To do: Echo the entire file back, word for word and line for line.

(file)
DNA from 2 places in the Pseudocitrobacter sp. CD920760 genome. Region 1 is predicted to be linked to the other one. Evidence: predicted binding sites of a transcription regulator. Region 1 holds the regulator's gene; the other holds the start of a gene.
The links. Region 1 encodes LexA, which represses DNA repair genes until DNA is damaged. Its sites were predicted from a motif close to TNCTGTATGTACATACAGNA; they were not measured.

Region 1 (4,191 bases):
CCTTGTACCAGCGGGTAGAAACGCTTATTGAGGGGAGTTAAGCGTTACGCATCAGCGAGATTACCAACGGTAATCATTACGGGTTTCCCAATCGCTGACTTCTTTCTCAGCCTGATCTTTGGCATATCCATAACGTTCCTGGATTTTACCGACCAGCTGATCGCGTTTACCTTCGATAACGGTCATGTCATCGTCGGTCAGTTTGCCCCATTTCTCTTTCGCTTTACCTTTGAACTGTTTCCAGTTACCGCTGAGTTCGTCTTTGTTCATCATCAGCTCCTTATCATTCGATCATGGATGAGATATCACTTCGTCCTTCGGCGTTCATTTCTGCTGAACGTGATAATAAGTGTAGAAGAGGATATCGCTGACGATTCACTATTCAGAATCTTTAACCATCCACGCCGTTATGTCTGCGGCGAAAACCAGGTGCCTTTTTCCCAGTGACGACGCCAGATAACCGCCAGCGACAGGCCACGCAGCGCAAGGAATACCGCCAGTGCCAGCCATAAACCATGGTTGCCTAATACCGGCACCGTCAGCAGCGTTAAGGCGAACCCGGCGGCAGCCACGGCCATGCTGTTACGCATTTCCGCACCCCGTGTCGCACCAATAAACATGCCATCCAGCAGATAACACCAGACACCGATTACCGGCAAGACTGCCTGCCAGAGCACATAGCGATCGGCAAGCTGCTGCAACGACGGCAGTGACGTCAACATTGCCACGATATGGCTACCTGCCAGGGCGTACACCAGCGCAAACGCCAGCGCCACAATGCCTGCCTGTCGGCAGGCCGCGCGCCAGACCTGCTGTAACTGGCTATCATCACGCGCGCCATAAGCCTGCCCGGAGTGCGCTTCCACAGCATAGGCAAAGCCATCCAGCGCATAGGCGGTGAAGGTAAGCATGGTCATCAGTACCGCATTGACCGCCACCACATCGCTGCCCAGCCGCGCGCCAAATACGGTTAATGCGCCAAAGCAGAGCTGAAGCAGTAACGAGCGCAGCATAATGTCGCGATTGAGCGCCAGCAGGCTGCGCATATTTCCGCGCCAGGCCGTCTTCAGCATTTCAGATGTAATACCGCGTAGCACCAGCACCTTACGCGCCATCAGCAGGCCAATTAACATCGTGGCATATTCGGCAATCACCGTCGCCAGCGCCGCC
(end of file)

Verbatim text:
DNA from 2 places in the Pseudocitrobacter sp. CD920760 genome. Region 1 is predicted to be linked to the other one. Evidence: predicted binding sites of a transcription regulator. Region 1 holds the regulator's gene; the other holds the start of a gene.
The links. Region 1 encodes LexA, which represses DNA repair genes until DNA is damaged. Its sites were predicted from a motif close to TNCTGTATGTACATACAGNA; they were not measured.

Region 1 (4,191 bases):
CCTTGTACCAGCGGGTAGAAACGCTTATTGAGGGGAGTTAAGCGTTACGCATCAGCGAGATTACCAACGGTAATCATTACGGGTTTCCCAATCGCTGACTTCTTTCTCAGCCTGATCTTTGGCATATCCATAACGTTCCTGGATTTTACCGACCAGCTGATCGCGTTTACCTTCGATAACGGTCATGTCATCGTCGGTCAGTTTGCCCCATTTCTCTTTCGCTTTACCTTTGAACTGTTTCCAGTTACCGCTGAGTTCGTCTTTGTTCATCATCAGCTCCTTATCATTCGATCATGGATGAGATATCACTTCGTCCTTCGGCGTTCATTTCTGCTGAACGTGATAATAAGTGTAGAAGAGGATATCGCTGACGATTCACTATTCAGAATCTTTAACCATCCACGCCGTTATGTCTGCGGCGAAAACCAGGTGCCTTTTTCCCAGTGACGACGCCAGATAACCGCCAGCGACAGGCCACGCAGCGCAAGGAATACCGCCAGTGCCAGCCATAAACCATGGTTGCCTAATACCGGCACCGTCAGCAGCGTTAAGGCGAACCCGGCGGCAGCCACGGCCATGCTGTTACGCATTTCCGCACCCCGTGTCGCACCAATAAACATGCCATCCAGCAGATAACACCAGACACCGATTACCGGCAAGACTGCCTGCCAGAGCACATAGCGATCGGCAAGCTGCTGCAACGACGGCAGTGACGTCAACATTGCCACGATATGGCTACCTGCCAGGGCGTACACCAGCGCAAACGCCAGCGCCACAATGCCTGCCTGTCGGCAGGCCGCGCGCCAGACCTGCTGTAACTGGCTATCATCACGCGCGCCATAAGCCTGCCCGGAGTGCGCTTCCACAGCATAGGCAAAGCCATCCAGCGCATAGGCGGTGAAGGTAAGCATGGTCATCAGTACCGCATTGACCGCCACCACATCGCTGCCCAGCCGCGCGCCAAATACGGTTAATGCGCCAAAGCAGAGCTGAAGCAGTAACGAGCGCAGCATAATGTCGCGATTGAGCGCCAGCAGGCTGCGCATATTTCCGCGCCAGGCCGTCTTCAGCATTTCAGATGTAATACCGCGTAGCACCAGCACCTTACGCGCCATCAGCAGGCCAATTAACATCGTGGCATATTCGGCAATCACCGTCGCCAGCGCCGCC